],
        "http://learningsparql.com/ns/sample#linkedIn": [
          {
            "@id": "https://www.linkedin.com/in/rmutt"
          }
        ],
        "http://learningsparql.com/ns/sample#address": [
          {
            "@id": "_:b0"
          }
        ]
      },
      {
        "@id": "https://www.linkedin.com/in/rmutt"
      },
      {
        "@id": "urn:isbn:123456789X",
        "http://purl.org/dc/elements/1.1/creator": [
          {
            "@id": "http://learningsparql.com/ns/sample#i193"
          }
        ],
        "http://purl.org/dc/elements/1.1/title": [
          {
            "@value": "Chicken Soup for the JSON-LD Soul"
          }
        ]
      }
    ]

Except for JSON’s inability to store comments, the converted version shows that JSON-LD managed to represent all the tricky RDF bits that I included in the input.

With the Jena arq command line tool I successfully executed the following SPARQL query against the JSON-LD data above:

CONSTRUCT { ?s ?p ?o } WHERE
{ ?s ?p ?o }

The query simply asks for all the triples. My arq command line asked for output in the default format of Turtle, and it worked fine.

There are two bits of big news here for RDF people evaluating JSON-LD:

  • I round-tripped some fairly complex RDF in and out of JSON-LD with no loss of anything but the comment.

  • I performed a SPARQL query on JSON-LD. This demonstrates that the exploding amount of JSON-LD out there is available for use in RDF applications.

SPARQL queries of public JSON-LD

Next I queried some non-demo real-world data. The overstock.com website has rich JSON-LD data about all of their products and even includes some nice JSON-LD in their search results pages. After searching the site for “headphones” and pulling the JSON-LD from the first page of search results, I wrote a script to pull the JSON-LD for the 60 or so products listed there.

The aggregated data has 8,808 triples with 27 different predicates. If you do a View Source on the web page of a typical entry from the headphones list (search for “ld+json”) you’ll see that its JSON-LD provides more than just a product name and images—it includes a full paragraph of description, pricing, reviews, availability, and more.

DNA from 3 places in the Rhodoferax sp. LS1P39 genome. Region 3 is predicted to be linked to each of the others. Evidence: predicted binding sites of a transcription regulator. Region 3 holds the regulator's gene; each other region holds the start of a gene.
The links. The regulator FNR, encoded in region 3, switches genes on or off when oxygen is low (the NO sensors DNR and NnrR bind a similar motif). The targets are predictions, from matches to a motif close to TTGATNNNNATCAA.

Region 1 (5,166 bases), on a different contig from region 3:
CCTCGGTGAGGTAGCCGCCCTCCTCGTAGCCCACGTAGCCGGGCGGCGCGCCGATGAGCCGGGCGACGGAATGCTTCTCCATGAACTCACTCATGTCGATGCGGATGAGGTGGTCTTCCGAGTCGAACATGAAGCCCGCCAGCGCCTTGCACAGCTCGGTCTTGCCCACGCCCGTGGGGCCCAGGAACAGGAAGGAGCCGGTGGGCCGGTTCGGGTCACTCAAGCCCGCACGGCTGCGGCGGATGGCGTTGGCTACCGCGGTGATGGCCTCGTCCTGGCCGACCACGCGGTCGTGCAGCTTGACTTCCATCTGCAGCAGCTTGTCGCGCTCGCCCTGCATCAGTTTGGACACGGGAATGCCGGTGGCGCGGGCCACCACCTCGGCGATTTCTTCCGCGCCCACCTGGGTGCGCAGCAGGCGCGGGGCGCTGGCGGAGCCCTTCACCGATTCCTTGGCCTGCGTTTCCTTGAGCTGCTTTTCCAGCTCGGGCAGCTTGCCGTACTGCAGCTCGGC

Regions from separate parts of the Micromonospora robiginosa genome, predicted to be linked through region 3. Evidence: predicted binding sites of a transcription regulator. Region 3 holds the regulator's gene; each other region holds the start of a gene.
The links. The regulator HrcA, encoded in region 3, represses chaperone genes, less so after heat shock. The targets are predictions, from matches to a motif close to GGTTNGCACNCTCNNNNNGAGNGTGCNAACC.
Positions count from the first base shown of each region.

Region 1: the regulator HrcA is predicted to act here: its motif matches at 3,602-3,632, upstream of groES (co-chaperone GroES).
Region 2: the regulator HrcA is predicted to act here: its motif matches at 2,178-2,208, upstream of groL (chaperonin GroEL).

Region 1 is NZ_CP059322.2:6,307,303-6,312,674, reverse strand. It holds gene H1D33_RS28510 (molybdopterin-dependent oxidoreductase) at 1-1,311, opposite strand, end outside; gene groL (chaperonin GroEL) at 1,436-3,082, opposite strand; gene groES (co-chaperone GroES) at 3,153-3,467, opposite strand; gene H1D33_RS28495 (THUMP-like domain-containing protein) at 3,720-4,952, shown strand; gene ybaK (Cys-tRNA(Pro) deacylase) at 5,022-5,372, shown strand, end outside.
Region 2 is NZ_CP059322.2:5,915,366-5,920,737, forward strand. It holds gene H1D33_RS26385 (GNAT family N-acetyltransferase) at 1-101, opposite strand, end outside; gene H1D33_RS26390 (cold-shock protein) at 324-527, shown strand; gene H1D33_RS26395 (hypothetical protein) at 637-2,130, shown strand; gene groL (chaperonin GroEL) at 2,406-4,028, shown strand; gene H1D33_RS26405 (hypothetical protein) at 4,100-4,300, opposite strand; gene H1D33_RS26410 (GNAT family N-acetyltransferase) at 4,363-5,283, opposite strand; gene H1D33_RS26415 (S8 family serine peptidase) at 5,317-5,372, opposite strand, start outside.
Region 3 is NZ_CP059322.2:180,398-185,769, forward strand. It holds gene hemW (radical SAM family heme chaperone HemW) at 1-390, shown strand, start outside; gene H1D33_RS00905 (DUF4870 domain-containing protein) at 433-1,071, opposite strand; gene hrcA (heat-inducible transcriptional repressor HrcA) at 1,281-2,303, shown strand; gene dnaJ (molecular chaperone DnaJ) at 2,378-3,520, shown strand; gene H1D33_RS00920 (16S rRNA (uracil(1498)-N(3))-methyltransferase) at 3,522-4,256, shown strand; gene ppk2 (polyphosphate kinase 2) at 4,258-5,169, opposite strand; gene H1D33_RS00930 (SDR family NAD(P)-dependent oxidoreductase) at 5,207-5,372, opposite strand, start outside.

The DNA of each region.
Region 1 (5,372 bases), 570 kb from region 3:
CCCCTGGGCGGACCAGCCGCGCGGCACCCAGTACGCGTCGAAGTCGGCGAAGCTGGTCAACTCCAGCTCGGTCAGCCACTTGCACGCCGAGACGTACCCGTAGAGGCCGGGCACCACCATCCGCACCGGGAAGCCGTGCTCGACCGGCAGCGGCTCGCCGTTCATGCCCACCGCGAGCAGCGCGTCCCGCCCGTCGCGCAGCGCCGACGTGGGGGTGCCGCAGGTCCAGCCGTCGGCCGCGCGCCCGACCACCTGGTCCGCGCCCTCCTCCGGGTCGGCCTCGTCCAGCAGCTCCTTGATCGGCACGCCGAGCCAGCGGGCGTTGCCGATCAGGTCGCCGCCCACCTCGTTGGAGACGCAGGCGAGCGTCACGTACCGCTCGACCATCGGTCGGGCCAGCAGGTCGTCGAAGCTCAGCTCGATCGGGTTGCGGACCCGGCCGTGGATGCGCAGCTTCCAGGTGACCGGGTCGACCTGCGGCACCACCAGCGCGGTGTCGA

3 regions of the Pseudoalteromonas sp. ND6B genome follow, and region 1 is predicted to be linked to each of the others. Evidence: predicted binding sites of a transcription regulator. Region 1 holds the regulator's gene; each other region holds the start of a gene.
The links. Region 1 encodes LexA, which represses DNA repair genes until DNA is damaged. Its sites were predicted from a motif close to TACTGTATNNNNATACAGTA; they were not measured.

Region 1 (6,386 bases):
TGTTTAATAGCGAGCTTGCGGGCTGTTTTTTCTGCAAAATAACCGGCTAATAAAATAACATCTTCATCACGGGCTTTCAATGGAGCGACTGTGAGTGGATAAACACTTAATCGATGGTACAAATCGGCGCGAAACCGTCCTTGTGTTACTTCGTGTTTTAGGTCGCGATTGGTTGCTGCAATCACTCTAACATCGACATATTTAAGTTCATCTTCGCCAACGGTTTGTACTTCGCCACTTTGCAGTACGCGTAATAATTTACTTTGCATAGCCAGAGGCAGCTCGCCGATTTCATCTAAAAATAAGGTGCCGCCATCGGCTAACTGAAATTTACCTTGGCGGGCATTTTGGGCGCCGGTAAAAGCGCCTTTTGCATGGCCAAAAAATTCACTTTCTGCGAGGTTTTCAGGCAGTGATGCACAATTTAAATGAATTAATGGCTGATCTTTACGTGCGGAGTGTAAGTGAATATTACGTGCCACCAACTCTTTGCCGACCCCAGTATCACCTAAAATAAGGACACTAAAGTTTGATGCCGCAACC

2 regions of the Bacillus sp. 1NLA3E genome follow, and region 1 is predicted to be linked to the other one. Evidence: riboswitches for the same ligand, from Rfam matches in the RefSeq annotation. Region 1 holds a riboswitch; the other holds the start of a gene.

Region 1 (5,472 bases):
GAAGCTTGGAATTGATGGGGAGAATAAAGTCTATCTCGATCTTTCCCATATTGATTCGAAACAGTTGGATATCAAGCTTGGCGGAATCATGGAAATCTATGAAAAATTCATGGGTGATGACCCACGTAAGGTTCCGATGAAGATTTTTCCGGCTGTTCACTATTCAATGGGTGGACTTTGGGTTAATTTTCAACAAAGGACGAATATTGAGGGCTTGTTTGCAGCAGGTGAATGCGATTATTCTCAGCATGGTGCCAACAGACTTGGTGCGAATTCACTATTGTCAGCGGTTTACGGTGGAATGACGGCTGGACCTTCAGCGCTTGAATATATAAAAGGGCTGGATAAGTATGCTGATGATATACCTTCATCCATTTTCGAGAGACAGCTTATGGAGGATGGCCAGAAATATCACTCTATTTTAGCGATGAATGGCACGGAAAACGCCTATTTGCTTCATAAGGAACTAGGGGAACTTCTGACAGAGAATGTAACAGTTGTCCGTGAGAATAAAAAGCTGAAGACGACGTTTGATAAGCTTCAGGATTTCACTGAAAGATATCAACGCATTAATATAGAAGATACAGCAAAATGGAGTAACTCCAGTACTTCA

The following query of that data requests the price and name (but not description) of any headphones under $30 that include “Bluetooth” in their description:

PREFIX xsd: <http://www.w3.org/2001/XMLSchema#> 
PREFIX s:   <http://schema.org/> 

SELECT ?price ?name WHERE {
   ?i a s:Product ;
   s:name ?name ;
   ?offers ?offer ; 
   s:description ?description .
  
   ?offer s:price ?price .
   FILTER(contains(?description,"Bluetooth")) 
   FILTER(xsd:decimal(?price) < 30) 
}

Here is the result:

--------------------------------------------------------------------------------------------------------------------------------------------
| price   | name                                                                                                                           |
============================================================================================================================================
| "16.49" | "BL1 Mini Bluetooth Monaural Headphone Stereo Wireless Stealth Business Wireless Bluetooth 4.1 Headphones"                     |
| "11.24" | "Mini Wireless Bluetooth 4.0 Stereo In-Ear Headset (Black)"                                                                    |
| "13.49" | "Mpow EM 13 Mini Wireless Earbud, Bluetooth V4.1 Invisible Earphone"                                                           |
| "21.99" | "X18 Wireless Bluetooth Earbuds Headphones Stereo Sound Built-in 6.0 Noise Cancelling Mic"                                     |
| "20.99" | "Mpow Bluetooth Headphones V4.1 Wireless Sport Headphones Noise Cancelling In-ear Stereo Earbuds 8-hour Playing Time with Mic" |
--------------------------------------------------------------------------------------------------------------------------------------------

Of course, all of the properties use the schema.org vocabulary, but RDFS gives us ways to map this data as to other more specialized vocabularies. I’ll show some of that next time; above, the casting of the price from a string datatype to a decimal value is one taste of how SPARQL can turn the data into something more useful.

A bright future

It’s been a pleasant surprise to see how many different sites include JSON-LD these days. The Hugo website generation framework that I wrote about migrating to last month adds JSON-LD metadata by default, so my new blog website had JSON-LD before I even knew it did. I’ve also been surprised by how popular JSON-LD is with the search engine optimization crowd—a Google search for JSON-LD SEO gets over 200,000 hits, and many don’t even mention RDF. They just see it as a way to add metadata that Google’s crawlers are more likely to notice.

While I’m currently only interested in JSON-LD as a growing source of data that I can query with SPARQL, there are some interesting things happening with the syntax and structure of JSON-LD itself. Greg Kellogg’s JSON-LD 1.1 Update gives a nice overview of the additions to JSON-LD that are being considered. I certainly plan to play with it more.